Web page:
Little Havana: A Latin American Gateway
October 01, 2013
While you are in Tampa, you may notice signage for U.S. Highway 41. Built in the 1920s, it was the only overland route across the southern tip of Florida. U.S. In a larger spatial context, U.S. 41 is a north-south axis that spans the middle of North America and extends from Michigan’s Upper Peninsula to Miami. The southernmost section (Tampa to Miami) is known as the Tamiami Trail. The last few miles of the road are locally known as Calle Ocho (Southwest 8th Street), which forms the main artery and an important boundary within the vibrant multi-ethnic community of Little Havana. The Cuban imprint in ‘Little Havana’ is a cultural layer that simultaneously underlies the current demographic structure of the neighborhood and provides glimpses into the neighborhood’s cultural and historical change.
Before Little Havana
Little Havana has been a common destination for a number of groups that include: Miccosukees, Bahamians Jews, Greeks, Cuban refugees, and immigrants from almost every Latin American country (Shell-Weiss, 2009). Originally, Little Havana consisted of two neighborhoods: Riverside and Shenandoah. Calle Ocho was known as Orange Glades Road that marked a division within the area that is noticeable even today. Riverside, the neighborhood north of Calle Ocho, acquired its name due to its close proximity to the Miami River and was home to some of Miami’s earliest schools, churches, and businesses. Shenandoah (the neighborhood south of Calle Ocho) remained in farmland until the 1920’s when it was developed as a single-family residential area. By contrast, the Riverside the area north of Calle Ocho saw the construction of primarily multi-family housing to meet the needs of number of Jewish people who moved from the Northeast. With them came a landscape comprising a number of synagogues, Sunday schools, Jewish senior homes, as well as numbers of influential leaders who arrived in Miami from the Southeast (George, 2006).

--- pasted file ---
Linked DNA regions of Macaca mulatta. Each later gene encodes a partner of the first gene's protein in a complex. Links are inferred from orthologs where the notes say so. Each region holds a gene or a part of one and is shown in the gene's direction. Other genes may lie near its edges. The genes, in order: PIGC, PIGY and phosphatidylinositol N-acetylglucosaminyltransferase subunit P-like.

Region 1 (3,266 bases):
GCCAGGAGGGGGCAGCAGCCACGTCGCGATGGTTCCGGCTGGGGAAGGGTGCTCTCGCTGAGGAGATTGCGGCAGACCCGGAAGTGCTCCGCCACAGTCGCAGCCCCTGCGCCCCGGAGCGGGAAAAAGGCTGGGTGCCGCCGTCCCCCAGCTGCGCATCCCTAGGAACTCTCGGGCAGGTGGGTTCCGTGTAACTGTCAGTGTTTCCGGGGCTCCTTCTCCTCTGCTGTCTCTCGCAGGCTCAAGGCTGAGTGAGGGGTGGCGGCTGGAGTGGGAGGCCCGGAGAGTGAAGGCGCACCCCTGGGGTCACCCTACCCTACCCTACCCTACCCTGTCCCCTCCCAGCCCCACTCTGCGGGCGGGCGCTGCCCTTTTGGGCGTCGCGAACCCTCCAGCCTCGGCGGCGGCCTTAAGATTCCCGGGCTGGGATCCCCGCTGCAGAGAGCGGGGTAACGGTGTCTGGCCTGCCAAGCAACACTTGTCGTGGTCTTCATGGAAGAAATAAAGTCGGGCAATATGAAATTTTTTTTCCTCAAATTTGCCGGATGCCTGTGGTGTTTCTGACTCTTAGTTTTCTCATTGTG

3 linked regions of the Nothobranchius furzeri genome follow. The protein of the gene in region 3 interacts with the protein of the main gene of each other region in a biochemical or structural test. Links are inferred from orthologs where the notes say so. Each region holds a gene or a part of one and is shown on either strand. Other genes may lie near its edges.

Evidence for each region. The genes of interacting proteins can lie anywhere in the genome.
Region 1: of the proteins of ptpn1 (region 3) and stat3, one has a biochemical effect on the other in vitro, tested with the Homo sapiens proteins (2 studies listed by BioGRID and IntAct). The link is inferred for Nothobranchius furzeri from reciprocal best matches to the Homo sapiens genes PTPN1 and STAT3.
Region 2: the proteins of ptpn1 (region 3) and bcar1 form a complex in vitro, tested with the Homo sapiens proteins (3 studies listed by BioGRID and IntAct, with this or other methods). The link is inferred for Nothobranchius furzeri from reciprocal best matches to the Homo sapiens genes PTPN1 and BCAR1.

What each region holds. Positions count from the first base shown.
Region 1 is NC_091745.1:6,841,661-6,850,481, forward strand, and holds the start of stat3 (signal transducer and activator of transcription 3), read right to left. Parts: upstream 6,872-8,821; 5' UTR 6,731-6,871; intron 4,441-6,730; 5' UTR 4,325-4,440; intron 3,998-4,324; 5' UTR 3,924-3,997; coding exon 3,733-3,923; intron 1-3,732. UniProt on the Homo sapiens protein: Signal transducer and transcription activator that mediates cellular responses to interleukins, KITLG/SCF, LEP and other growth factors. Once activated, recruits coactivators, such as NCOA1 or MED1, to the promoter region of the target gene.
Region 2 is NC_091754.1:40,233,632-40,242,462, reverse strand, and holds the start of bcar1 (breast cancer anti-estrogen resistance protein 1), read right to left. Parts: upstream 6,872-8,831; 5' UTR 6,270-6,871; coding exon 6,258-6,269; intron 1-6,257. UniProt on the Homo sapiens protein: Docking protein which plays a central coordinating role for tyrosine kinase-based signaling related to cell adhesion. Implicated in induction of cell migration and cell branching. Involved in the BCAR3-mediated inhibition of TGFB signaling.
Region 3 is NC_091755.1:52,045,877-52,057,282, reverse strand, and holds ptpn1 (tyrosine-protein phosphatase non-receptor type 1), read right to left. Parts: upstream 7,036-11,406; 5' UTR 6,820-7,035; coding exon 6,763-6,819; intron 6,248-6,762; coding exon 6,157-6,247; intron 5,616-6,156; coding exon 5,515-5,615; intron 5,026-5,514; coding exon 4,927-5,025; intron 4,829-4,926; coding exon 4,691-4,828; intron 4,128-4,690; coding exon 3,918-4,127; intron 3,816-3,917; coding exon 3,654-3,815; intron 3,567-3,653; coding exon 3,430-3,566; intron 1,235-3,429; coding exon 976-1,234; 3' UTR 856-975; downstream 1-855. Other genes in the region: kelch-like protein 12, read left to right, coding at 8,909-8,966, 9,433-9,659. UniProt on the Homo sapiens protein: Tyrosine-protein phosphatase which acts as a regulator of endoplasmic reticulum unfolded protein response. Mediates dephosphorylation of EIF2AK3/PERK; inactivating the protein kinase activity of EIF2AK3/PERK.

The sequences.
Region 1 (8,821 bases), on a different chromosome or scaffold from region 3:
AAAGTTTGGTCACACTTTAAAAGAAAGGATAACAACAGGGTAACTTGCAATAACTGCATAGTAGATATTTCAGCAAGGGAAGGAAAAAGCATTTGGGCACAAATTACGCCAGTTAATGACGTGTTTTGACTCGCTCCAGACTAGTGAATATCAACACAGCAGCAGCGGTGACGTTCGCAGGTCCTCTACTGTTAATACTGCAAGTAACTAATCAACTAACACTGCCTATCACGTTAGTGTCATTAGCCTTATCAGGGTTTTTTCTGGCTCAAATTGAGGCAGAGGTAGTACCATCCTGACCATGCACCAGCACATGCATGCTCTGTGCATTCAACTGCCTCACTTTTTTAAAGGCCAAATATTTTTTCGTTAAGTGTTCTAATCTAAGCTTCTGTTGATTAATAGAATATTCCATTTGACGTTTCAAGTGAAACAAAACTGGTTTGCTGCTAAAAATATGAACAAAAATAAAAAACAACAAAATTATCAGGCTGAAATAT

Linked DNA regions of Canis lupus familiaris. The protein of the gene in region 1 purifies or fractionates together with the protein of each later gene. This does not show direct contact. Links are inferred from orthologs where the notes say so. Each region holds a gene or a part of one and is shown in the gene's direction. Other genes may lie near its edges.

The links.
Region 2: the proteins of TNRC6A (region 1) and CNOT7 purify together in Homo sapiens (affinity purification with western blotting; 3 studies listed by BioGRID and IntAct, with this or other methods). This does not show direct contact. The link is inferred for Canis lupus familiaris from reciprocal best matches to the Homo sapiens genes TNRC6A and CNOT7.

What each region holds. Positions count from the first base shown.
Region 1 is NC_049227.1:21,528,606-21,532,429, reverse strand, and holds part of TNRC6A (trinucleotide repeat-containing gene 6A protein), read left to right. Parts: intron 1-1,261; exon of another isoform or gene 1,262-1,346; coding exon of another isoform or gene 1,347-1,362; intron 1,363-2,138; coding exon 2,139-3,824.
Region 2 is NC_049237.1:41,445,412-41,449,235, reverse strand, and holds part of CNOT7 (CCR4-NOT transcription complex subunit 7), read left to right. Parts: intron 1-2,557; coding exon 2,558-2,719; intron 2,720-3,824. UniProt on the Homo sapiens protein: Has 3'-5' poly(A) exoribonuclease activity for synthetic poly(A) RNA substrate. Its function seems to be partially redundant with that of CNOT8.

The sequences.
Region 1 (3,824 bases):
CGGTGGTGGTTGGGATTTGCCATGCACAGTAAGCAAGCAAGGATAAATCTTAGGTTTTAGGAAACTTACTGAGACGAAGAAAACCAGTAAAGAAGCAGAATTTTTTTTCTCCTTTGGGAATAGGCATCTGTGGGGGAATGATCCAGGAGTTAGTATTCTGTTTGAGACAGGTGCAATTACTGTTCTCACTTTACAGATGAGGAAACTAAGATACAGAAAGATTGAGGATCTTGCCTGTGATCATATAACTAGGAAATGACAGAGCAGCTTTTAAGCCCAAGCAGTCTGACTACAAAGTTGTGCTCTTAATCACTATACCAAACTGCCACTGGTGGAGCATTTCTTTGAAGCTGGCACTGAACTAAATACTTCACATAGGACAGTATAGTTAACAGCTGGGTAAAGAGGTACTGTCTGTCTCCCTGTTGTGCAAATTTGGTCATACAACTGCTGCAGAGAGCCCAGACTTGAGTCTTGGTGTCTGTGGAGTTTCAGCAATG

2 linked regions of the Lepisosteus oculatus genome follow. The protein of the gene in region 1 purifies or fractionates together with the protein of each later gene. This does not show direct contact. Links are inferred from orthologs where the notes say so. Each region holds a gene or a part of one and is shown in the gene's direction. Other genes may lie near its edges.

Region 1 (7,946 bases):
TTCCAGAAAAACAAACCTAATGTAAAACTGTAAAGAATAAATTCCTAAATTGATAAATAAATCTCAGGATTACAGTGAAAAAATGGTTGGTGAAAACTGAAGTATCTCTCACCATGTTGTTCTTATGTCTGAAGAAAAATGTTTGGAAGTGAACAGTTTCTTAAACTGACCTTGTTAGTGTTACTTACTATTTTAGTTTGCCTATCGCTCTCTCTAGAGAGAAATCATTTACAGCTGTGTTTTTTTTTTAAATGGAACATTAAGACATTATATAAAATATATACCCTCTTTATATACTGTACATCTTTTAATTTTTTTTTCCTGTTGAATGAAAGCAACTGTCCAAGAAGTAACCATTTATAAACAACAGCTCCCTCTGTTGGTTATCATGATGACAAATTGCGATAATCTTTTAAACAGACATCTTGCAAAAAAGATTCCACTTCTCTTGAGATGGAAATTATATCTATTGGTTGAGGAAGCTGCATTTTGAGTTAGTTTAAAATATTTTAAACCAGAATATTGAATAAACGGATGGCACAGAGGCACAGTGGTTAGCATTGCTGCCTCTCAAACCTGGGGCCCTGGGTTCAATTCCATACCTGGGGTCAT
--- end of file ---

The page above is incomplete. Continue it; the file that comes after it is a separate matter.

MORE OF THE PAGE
The making of an enclave
The first wave of Cubans arrived between 1959 and 1962 and became known in the Cuban Community as the ‘golden exiles’ because of the human capital that they brought with them. Many of them were well educated and had business experience. They settled in Riverside and Shenandoah and established businesses and social organizations. In a second wave that occurred from1965 to1973, 3,000 to 4,000 Cubans per month were airlifted to the U.S. Diplomatic preference and easier paths to resettlement were given to those Cubans who had relatives already established in the U.S. During this period Riverside and Shenandoah collectively became known as Little Havana. In this new layer of settlement, many of the apartment buildings that once were occupied by Jews and Anglo Americans were now homes of the newly arrived Cubans. In this cultural an ethnic shift, many of the synagogues were converted into Catholic churches, and the elementary schools’ curricula now featured classes in Spanish (Alberts, 2005). The last major wave of Cuban migration was in 1980 when a boatlift was organized at the port of Mariel; those who embarked on this voyage are sometimes referred as ‘Marielitos’ because of their port of exit. The Cuban population of Little Havana reached its peak with the Census of 1980 when it stood at 95,522. In relative terms that number accounted for approximately 70 percent of the total population and 85 percent of the Hispanics in Little Havana (Cordoba & Carrillo, 2010).
From ethnic enclave to multi-ethnic community